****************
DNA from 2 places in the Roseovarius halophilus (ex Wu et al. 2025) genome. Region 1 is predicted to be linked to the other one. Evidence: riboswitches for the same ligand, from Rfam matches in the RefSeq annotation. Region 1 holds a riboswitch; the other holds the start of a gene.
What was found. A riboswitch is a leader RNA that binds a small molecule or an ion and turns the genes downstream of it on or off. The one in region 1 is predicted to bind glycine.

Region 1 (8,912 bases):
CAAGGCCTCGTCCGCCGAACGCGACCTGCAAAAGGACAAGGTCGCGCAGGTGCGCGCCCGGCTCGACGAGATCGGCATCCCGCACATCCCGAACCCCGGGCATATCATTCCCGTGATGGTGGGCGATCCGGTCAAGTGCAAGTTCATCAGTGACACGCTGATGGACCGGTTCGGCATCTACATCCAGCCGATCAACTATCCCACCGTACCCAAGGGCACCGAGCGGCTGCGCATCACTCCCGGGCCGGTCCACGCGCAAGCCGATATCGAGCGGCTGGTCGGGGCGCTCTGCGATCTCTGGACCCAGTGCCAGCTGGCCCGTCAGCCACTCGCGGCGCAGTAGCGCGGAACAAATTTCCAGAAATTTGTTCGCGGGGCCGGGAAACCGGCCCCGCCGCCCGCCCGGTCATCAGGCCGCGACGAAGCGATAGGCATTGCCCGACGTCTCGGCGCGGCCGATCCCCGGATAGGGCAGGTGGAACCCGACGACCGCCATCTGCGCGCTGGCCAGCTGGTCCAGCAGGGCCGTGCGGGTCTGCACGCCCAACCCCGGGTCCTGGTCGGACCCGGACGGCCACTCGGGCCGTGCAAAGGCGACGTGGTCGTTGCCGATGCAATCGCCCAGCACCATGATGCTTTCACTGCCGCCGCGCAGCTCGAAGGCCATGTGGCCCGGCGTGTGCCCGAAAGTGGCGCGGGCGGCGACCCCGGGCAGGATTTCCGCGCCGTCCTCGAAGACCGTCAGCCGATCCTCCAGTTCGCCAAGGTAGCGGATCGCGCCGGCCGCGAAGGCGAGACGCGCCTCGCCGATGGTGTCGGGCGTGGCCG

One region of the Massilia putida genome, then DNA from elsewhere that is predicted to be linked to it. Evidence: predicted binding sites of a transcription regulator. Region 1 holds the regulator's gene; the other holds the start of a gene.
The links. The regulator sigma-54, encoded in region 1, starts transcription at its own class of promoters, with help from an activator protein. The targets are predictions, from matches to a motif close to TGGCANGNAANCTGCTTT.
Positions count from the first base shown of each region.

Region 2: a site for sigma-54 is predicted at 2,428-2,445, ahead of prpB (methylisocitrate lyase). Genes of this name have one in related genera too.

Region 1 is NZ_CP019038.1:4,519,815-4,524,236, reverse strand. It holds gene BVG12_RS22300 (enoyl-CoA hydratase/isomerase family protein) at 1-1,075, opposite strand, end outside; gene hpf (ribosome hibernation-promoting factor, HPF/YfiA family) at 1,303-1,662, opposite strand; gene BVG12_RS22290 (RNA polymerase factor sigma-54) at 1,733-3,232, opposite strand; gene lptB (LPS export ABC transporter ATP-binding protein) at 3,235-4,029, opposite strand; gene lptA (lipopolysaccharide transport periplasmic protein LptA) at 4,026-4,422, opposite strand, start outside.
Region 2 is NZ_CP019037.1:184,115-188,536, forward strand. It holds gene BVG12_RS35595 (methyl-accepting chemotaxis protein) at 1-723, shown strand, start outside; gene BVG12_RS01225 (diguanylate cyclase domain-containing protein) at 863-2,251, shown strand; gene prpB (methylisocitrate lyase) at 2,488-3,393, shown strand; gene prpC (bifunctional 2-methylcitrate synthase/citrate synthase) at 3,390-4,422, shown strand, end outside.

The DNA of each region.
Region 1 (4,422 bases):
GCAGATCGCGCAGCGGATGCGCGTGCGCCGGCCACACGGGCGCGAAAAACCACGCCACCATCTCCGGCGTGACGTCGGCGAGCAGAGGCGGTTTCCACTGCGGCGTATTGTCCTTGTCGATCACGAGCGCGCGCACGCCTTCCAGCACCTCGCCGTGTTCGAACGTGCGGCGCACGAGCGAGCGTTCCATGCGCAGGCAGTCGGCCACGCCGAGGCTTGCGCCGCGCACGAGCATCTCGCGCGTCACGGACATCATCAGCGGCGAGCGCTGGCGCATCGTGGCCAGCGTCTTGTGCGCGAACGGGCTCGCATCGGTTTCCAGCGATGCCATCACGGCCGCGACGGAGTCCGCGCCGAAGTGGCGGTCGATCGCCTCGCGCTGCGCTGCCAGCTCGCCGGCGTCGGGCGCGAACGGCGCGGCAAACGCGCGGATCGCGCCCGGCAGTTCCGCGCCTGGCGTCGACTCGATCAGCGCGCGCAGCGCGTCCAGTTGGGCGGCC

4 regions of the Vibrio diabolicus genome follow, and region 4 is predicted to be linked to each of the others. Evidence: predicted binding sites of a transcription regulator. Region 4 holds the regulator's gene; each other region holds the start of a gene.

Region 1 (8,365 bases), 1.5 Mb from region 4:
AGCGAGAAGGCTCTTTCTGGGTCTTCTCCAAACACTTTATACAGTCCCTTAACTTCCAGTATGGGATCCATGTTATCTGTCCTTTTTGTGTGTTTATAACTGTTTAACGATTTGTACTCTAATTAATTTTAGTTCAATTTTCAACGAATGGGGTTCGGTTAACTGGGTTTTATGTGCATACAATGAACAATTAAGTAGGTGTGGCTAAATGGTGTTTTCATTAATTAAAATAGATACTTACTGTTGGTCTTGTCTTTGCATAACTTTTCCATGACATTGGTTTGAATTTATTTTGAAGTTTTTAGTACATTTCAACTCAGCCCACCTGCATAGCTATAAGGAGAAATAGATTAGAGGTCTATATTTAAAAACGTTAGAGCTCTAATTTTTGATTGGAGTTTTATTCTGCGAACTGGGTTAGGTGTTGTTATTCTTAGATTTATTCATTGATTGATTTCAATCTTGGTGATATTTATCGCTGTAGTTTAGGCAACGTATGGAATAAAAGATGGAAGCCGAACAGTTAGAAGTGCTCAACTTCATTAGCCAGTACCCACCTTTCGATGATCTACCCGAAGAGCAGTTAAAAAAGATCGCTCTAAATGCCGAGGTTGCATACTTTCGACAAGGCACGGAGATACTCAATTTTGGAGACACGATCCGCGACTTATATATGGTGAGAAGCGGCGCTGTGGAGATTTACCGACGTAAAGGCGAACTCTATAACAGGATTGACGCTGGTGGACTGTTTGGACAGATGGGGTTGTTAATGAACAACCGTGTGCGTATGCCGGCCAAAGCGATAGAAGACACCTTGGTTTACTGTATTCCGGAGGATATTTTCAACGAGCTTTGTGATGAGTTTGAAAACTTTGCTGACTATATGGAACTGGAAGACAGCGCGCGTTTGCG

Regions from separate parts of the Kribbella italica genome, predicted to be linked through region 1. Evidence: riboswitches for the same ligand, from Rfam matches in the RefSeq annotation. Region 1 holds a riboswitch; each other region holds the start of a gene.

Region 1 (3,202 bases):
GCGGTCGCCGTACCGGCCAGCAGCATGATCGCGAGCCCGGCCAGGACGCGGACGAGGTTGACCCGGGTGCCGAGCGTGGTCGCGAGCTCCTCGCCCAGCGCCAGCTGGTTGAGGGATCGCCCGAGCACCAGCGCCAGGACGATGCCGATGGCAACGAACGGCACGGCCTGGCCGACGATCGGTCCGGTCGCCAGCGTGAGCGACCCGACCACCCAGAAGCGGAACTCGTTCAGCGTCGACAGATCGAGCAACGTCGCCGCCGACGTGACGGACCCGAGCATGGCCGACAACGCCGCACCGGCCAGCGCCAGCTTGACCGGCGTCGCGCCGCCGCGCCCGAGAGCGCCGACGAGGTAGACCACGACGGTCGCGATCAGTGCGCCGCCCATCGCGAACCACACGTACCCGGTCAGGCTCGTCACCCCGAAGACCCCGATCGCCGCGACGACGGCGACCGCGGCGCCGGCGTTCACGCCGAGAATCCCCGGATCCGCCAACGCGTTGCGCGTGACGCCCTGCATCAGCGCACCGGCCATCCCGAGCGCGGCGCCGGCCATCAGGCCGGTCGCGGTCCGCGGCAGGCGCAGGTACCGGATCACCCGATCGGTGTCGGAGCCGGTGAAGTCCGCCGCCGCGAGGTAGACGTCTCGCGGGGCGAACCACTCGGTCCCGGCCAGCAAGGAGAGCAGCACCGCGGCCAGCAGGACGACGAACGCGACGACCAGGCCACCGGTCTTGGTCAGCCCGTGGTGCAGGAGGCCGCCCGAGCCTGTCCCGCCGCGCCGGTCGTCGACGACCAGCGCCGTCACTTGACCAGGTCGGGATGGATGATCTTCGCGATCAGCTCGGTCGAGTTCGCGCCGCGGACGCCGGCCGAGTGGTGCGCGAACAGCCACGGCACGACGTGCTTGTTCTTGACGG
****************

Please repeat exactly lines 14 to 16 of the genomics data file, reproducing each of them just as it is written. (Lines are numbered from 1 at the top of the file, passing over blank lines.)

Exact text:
4 regions of the Vibrio diabolicus genome follow, and region 4 is predicted to be linked to each of the others. Evidence: predicted binding sites of a transcription regulator. Region 4 holds the regulator's gene; each other region holds the start of a gene.

Region 1 (8,365 bases), 1.5 Mb from region 4:
AGCGAGAAGGCTCTTTCTGGGTCTTCTCCAAACACTTTATACAGTCCCTTAACTTCCAGTATGGGATCCATGTTATCTGTCCTTTTTGTGTGTTTATAACTGTTTAACGATTTGTACTCTAATTAATTTTAGTTCAATTTTCAACGAATGGGGTTCGGTTAACTGGGTTTTATGTGCATACAATGAACAATTAAGTAGGTGTGGCTAAATGGTGTTTTCATTAATTAAAATAGATACTTACTGTTGGTCTTGTCTTTGCATAACTTTTCCATGACATTGGTTTGAATTTATTTTGAAGTTTTTAGTACATTTCAACTCAGCCCACCTGCATAGCTATAAGGAGAAATAGATTAGAGGTCTATATTTAAAAACGTTAGAGCTCTAATTTTTGATTGGAGTTTTATTCTGCGAACTGGGTTAGGTGTTGTTATTCTTAGATTTATTCATTGATTGATTTCAATCTTGGTGATATTTATCGCTGTAGTTTAGGCAACGTATGGAATAAAAGATGGAAGCCGAACAGTTAGAAGTGCTCAACTTCATTAGCCAGTACCCACCTTTCGATGATCTACCCGAAGAGCAGTTAAAAAAGATCGCTCTAAATGCCGAGGTTGCATACTTTCGACAAGGCACGGAGATACTCAATTTTGGAGACACGATCCGCGACTTATATATGGTGAGAAGCGGCGCTGTGGAGATTTACCGACGTAAAGGCGAACTCTATAACAGGATTGACGCTGGTGGACTGTTTGGACAGATGGGGTTGTTAATGAACAACCGTGTGCGTATGCCGGCCAAAGCGATAGAAGACACCTTGGTTTACTGTATTCCGGAGGATATTTTCAACGAGCTTTGTGATGAGTTTGAAAACTTTGCTGACTATATGGAACTGGAAGACAGCGCGCGTTTGCG